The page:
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This might be a good justification for getting a bore scope.
 

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1970 Opel Gt - Purchased July 1972 - Chartreuse - restored - 3000 miles as of 02-16, 2021 -
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Bore scope - got one myself to check out the inside of my gas tank now I have a second use for it
 

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This might be a good justification for getting a bore scope.
The one that plugs into my cell phone was like, $8 on Ebay. 10' long cord, LED ring around the lens to see what you're poking at.

If you've got amazon prime, free 2-day, $7: https://www.amazon.com/Endoscope-In...ld=1&keywords=borescope&qid=1607980973&sr=8-7

To clean the mud out, I used duct tape and small hose from an air mattress inflator to seal up to my shopvac, can worm it around through the panels there.

Once the mud's out... sounds shitty but, perhaps dump water into it and see where it comes out. Vacuum out the water if it doesn't, leave a heater on to make sure it evaporates after.

I thought there were little slot spaces like the rockers have, to perform drainage but now I'm not so sure.
 

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1970 Opel Gt - Purchased July 1972 - Chartreuse - restored - 3000 miles as of 02-16, 2021 -
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Following the thought process but a little different area, if you flip your lights half way and look on the left, passenger side, there is a crevice beside of the fender, up high. While working on the lights this week I thought about what happens to the water that inevitably ends up finding its way into the cevice, is there a drain port for that - I have not seen one. Also everytime I turn on my fan I get blasting media comming out of the defroster - I assume that will eventually pass. I guess next time I take off the instrument panel, what the hay just might as well remove the dash and have a go with that heater box. Maybe not.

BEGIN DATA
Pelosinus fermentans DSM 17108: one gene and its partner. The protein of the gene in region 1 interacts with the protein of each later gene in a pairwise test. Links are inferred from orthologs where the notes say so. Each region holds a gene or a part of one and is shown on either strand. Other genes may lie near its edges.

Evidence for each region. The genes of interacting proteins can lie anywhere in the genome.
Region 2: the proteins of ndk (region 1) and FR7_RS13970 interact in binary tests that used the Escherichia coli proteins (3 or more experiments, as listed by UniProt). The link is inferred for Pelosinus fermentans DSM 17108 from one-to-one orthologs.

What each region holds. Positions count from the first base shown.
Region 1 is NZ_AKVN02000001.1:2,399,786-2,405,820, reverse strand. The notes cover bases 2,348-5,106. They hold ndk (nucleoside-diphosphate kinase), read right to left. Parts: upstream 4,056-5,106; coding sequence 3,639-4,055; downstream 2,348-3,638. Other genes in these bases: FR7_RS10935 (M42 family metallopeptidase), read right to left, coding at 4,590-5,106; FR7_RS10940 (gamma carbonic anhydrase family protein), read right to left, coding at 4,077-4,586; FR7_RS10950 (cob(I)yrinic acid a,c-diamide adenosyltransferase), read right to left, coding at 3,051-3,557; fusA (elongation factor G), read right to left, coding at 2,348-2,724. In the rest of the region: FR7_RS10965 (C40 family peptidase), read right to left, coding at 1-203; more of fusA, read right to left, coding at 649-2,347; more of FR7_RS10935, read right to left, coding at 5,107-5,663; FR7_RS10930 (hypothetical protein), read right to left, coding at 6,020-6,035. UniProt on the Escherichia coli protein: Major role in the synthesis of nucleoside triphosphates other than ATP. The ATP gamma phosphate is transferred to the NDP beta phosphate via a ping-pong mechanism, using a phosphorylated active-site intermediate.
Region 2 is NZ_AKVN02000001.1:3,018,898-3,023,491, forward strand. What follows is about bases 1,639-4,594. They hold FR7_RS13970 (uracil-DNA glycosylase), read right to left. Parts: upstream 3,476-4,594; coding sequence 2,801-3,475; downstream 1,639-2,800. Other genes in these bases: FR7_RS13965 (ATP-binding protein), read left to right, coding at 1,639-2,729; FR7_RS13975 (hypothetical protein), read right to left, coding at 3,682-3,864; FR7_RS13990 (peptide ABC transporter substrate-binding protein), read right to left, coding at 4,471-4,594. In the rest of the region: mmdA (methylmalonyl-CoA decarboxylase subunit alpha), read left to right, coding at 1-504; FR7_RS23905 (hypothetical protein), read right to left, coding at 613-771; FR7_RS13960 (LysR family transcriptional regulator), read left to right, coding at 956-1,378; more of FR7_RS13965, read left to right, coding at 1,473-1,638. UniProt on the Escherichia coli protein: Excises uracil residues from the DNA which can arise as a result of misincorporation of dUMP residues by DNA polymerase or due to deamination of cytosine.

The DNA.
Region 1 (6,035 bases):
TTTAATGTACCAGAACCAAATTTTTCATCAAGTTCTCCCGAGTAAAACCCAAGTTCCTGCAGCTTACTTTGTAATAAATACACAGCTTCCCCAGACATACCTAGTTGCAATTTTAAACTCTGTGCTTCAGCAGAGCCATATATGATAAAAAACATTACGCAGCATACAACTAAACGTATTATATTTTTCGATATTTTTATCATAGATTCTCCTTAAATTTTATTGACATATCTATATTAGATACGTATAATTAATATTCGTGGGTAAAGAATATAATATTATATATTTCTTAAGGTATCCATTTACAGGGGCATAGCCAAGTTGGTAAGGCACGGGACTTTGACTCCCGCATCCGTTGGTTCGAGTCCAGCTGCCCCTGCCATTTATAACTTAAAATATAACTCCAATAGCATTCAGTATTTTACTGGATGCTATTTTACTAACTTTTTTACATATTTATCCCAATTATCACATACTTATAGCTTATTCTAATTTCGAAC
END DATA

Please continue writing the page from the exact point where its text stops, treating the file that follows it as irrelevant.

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Just Some Dude in Jersey
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Discussion Starter · #10 ·
I've used this stuff to rust proof internal areas:
Excellent Gary! That's just the ticket I was hoping to find. I had meant to ask if there was a simple rust encapsulation product that came in a spray can for tough to access areas. You read my mind! :)
 

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Just Some Dude in Jersey
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Discussion Starter · #11 ·
One of the most useful Opel books you can have is the "Illustration Catalog" that dealerships used to have. They show exploded views of just about every part and device of various models. There is nothing better when you're trying to figure out how many washers or layers of pieces make up a certain item and how the heck stuff like body panels are put together. An interesting observation is that all the pics of GT body stuff seem drawn in an entirely different, simpler, more artistic way, whereas, cars like Mantas, Kadetts, etc. have excessive detail and a more industrial look. This appears to be the result of GTs' having had their bodies designed by that French company, Brissoneau(?), whereas, all other models had their bodies designed in Germany. If you've ever had the misfortune(Ha!) of having owned GT's all your life and then acquired a Manta, you would think that two entirely different companies made those cars. They have no similarity in design philosophy in regards to the body.

They pictures are arranged kind of cockamamie and not every body panel for GT's is shown and I found one of the pics below in the Cooling Group(the pic showing the front fenders), other pics came from the separate Body and the Sheet Metal Groups, even though they show the same category of body panel parts. The GT stuff seems to be printed as an afterthought at the end of each section.

So, I was curious to see if I could find an exploded view of the panels that comprise the lower flow through vent chamber and the door hinge mounting area. These are the pics I found and notations I made regarding those areas: